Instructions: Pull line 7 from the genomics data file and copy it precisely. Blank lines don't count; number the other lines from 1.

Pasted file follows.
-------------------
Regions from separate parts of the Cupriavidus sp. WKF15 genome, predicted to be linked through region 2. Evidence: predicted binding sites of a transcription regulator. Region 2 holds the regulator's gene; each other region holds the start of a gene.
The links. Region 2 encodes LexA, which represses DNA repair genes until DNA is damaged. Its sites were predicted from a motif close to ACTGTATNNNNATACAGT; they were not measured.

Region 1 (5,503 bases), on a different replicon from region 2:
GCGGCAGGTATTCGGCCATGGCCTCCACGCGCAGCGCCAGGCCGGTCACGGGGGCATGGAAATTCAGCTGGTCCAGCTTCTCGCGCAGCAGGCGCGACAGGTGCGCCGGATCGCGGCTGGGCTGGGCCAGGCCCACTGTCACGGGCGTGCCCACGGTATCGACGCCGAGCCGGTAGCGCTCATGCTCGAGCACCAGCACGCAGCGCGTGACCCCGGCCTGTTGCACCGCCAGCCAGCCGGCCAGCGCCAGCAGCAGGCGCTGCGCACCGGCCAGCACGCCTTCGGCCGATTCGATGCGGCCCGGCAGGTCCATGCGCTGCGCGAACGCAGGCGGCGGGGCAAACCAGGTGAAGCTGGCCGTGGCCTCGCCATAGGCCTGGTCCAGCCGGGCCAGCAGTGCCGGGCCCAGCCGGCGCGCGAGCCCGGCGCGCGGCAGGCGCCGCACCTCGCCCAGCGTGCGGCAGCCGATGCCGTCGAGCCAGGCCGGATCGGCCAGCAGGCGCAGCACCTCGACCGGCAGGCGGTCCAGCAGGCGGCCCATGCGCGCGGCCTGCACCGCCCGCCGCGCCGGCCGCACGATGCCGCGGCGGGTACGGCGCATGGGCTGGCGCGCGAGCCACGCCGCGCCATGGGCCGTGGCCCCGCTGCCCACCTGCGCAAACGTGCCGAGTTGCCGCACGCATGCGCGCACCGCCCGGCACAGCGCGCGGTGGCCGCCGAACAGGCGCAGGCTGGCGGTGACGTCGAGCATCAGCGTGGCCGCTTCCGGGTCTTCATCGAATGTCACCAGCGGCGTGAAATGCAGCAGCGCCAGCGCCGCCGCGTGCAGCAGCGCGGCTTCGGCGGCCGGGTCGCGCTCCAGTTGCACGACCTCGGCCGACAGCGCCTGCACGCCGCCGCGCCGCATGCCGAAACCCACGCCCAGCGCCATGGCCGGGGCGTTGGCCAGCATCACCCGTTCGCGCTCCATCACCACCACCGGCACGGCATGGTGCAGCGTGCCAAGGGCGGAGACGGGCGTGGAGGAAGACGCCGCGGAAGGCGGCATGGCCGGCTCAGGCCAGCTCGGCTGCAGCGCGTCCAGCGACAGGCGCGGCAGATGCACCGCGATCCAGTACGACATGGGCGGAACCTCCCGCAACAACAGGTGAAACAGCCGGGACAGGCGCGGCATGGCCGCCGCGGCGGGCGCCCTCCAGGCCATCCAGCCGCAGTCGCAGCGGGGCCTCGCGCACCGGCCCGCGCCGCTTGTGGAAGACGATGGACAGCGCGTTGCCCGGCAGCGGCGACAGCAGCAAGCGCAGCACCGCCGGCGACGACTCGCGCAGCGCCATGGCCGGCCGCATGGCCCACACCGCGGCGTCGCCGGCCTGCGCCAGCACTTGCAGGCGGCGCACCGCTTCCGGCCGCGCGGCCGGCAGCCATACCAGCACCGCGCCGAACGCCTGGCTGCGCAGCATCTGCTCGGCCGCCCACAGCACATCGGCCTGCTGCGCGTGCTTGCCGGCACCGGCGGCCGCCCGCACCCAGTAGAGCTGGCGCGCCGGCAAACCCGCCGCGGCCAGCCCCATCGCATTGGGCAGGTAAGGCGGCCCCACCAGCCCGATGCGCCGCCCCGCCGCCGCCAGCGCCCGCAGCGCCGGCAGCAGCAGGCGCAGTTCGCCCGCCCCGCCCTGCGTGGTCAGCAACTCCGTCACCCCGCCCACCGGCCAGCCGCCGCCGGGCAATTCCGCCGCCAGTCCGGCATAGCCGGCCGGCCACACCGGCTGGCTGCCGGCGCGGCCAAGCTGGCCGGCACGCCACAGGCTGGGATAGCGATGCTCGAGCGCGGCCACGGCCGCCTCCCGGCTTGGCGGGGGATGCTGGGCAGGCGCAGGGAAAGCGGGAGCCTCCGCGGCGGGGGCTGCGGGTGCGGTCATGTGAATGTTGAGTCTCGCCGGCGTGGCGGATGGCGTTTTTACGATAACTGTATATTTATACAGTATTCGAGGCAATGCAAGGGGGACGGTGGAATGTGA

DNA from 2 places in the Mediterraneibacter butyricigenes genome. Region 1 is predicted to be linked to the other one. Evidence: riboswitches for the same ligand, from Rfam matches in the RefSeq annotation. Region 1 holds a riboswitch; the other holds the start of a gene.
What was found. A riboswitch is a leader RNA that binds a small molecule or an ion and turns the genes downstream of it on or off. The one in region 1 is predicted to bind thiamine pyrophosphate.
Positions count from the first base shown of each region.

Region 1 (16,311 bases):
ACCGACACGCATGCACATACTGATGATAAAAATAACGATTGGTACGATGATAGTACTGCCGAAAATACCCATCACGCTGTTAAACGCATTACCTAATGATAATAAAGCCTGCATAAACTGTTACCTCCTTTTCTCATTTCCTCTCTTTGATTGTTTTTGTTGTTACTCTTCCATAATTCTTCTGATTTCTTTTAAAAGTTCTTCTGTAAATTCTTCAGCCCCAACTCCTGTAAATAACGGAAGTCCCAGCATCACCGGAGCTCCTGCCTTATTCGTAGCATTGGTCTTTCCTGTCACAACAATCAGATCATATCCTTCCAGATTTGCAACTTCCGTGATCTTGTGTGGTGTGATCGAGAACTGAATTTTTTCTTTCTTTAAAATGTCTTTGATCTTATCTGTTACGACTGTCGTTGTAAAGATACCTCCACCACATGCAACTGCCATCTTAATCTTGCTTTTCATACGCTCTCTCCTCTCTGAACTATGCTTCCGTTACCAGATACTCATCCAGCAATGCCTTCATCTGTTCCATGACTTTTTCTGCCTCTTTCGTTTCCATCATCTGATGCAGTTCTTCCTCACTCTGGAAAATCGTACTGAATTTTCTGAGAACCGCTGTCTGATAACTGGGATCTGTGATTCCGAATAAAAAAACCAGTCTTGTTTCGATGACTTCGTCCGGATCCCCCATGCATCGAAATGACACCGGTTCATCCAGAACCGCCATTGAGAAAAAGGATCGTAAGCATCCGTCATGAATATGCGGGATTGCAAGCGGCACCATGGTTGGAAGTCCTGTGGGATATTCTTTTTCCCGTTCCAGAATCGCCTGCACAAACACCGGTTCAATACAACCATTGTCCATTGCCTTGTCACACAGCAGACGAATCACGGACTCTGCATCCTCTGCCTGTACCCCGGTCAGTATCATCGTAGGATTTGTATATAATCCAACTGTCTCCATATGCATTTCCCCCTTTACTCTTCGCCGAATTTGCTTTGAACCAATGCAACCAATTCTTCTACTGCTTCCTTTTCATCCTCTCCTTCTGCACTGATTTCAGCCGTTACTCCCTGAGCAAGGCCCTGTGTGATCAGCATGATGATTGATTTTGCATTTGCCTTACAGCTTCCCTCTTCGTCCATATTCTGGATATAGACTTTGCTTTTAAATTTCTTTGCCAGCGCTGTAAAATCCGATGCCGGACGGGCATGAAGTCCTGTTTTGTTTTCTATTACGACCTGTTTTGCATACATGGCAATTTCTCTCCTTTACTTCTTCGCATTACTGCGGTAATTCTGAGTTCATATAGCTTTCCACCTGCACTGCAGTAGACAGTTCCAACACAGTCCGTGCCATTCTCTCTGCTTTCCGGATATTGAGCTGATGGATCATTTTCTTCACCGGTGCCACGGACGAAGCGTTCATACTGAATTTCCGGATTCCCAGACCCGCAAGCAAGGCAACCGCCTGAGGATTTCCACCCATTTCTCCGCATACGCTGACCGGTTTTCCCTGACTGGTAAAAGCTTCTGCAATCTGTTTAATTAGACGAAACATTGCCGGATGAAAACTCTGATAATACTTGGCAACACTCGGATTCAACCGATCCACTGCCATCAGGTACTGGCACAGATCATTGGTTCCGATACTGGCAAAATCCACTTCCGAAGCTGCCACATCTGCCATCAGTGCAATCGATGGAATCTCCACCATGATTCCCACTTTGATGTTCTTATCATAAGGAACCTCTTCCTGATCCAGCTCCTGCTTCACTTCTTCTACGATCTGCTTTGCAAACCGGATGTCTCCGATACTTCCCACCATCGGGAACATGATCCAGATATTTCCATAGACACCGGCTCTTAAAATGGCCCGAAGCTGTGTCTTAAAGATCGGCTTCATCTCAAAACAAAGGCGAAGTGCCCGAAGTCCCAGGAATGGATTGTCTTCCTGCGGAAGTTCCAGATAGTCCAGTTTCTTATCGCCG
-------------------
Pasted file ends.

Positions count from the first base shown of each region.